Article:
An attic fan removes hot air from an attic to prevent it from reaching the house below, while a regular whole house fan draws heat from a home's living area into the attic. Attic fans are mounted to gable walls in the attic.
Attic fans are connected to timers and a power supply, allowing them to run during the hottest times of day. These fans withdraw air as hot as 160 degrees from the attic, allowing air up to 95 degrees from the primary living area to then enter the attic, keeping the whole house cooler. These relatively small fans are significantly cheaper to purchase than standard whole house fans and much easier to install. In fact, many homeowners choose to install this type of fan themselves.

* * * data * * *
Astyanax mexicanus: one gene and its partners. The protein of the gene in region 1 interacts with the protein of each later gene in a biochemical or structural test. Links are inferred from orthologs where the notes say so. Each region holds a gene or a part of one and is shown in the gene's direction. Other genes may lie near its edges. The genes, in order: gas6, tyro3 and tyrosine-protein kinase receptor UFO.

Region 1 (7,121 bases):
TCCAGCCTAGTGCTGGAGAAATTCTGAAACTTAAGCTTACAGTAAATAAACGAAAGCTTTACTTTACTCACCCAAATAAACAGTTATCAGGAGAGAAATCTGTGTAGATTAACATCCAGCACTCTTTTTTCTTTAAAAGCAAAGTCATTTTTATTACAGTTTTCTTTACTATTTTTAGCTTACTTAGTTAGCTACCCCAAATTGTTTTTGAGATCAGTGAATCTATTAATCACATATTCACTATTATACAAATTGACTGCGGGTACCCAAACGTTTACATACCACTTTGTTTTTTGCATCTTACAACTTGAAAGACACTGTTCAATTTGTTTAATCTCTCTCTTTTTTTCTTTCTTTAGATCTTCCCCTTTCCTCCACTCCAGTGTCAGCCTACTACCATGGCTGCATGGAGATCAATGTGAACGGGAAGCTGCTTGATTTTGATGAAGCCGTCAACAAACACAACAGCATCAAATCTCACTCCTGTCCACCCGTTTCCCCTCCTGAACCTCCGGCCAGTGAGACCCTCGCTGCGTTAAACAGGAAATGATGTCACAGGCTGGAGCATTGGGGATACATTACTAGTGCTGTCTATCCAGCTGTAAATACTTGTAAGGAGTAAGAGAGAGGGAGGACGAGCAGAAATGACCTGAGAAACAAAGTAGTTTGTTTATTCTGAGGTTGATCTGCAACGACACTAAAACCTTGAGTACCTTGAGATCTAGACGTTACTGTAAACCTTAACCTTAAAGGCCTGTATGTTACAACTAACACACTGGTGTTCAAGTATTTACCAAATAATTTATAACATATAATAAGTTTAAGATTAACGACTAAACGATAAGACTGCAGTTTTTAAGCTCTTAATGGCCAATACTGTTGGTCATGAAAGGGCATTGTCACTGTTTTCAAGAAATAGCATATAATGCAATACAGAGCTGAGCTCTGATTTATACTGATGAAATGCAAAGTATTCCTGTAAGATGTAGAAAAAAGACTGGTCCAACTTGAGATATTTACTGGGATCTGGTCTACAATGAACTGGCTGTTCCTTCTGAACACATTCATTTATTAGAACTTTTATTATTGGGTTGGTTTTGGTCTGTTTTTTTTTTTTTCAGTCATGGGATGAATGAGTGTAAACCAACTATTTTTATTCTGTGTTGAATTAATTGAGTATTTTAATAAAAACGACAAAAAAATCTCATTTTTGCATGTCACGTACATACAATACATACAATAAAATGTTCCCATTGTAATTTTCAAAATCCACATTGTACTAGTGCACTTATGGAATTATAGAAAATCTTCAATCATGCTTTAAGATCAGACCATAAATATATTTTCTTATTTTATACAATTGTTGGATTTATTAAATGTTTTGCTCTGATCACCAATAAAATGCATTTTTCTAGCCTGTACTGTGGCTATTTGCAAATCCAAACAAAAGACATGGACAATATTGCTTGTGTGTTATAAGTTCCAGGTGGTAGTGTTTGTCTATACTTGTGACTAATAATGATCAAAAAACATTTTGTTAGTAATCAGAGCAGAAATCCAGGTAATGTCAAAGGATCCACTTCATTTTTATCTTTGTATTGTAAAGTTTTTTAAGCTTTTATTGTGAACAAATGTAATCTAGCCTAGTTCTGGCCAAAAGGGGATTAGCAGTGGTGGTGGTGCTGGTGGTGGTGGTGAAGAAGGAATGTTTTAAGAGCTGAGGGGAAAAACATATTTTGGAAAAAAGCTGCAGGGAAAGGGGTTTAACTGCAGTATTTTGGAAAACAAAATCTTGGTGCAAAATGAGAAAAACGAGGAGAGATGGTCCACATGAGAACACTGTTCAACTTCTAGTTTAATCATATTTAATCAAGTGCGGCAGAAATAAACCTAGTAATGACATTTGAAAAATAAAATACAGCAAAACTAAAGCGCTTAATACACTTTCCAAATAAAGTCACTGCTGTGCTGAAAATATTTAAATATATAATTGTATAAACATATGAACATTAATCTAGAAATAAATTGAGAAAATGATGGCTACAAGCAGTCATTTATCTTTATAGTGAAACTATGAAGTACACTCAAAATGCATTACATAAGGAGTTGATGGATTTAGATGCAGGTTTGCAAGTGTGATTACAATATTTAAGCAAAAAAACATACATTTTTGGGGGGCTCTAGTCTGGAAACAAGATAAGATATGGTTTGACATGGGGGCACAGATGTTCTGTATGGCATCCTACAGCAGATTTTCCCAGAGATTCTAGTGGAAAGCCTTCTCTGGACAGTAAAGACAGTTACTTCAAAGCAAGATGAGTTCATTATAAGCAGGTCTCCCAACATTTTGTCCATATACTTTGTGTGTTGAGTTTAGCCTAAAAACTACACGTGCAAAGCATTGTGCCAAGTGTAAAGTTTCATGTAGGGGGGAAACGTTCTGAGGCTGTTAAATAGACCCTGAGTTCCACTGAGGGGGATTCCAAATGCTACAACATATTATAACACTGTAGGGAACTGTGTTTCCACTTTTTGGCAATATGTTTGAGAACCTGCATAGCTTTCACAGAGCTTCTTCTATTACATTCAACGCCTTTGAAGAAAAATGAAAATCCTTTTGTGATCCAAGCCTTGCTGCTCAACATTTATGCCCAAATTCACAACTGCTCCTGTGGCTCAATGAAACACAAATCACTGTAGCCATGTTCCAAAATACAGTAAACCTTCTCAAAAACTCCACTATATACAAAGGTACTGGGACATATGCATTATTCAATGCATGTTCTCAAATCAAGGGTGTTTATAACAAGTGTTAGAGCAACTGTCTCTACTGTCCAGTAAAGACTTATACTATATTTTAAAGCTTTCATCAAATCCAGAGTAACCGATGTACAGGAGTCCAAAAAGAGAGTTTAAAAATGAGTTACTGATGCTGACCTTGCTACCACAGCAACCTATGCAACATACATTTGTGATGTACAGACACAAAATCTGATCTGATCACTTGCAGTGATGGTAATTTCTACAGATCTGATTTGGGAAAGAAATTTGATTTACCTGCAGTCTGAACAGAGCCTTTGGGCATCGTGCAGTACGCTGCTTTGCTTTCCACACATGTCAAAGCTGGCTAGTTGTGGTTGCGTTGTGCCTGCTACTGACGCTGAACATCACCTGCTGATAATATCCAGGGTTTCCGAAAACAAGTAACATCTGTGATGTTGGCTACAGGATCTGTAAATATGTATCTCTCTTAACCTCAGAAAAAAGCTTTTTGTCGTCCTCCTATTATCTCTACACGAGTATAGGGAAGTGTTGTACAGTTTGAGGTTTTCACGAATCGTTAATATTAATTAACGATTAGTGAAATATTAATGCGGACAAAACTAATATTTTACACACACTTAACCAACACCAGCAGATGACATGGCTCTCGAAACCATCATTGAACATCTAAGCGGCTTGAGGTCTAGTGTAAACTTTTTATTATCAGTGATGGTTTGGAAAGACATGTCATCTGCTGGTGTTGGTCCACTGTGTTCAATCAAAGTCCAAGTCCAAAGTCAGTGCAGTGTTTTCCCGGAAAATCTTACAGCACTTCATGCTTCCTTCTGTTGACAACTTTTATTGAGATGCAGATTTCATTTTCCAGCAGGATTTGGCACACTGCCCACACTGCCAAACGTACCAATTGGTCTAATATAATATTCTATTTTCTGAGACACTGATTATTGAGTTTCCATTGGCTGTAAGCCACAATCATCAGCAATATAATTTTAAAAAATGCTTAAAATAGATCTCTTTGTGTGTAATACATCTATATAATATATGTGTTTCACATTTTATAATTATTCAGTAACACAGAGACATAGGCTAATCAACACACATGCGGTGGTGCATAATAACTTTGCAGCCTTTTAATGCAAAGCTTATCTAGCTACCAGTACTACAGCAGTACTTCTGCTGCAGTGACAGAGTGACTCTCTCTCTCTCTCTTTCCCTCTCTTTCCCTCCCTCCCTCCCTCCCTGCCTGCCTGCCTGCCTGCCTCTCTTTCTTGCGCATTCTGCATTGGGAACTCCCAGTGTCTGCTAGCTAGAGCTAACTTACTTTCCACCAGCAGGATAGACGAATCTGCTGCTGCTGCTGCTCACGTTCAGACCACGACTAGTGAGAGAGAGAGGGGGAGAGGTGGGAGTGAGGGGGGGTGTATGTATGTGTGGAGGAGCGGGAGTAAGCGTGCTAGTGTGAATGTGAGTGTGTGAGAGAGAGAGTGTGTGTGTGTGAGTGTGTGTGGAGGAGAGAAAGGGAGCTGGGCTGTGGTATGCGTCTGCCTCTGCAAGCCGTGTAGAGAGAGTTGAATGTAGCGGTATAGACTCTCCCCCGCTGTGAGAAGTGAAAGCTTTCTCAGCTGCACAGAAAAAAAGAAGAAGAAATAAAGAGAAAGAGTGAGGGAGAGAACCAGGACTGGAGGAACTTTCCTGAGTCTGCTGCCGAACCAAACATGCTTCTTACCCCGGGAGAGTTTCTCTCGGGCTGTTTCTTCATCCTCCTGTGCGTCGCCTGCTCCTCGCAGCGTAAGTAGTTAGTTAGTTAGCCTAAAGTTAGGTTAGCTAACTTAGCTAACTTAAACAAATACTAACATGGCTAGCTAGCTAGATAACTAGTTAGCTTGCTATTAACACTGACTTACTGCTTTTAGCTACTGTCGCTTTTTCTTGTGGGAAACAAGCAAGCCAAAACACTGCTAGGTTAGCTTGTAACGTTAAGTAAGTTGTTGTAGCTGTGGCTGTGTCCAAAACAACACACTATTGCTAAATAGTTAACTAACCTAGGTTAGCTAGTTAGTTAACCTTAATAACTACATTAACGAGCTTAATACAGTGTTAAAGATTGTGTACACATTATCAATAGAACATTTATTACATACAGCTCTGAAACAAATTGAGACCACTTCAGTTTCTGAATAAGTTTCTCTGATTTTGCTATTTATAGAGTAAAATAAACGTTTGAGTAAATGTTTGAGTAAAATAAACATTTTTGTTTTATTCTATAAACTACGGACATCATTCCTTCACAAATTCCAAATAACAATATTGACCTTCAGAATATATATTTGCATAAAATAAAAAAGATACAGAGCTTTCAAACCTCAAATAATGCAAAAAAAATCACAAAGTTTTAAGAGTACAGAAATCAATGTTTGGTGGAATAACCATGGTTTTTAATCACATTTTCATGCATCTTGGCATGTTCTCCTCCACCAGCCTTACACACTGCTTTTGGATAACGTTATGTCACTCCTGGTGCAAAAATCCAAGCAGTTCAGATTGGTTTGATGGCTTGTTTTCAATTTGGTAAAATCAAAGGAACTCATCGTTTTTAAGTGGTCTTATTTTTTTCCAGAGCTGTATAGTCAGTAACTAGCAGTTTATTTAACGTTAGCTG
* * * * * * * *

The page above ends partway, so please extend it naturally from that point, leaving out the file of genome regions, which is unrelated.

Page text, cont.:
A whole house fan, which is mounted on a ceiling between the attic and living space, is generally located in a hallway in the center of a house where it is best able to remove hot air from the living space. When activated, the fan also draws in cooler air from outside through open windows. Most homeowners leave installation of this type of fan to professionals, as it is a more complicated procedure.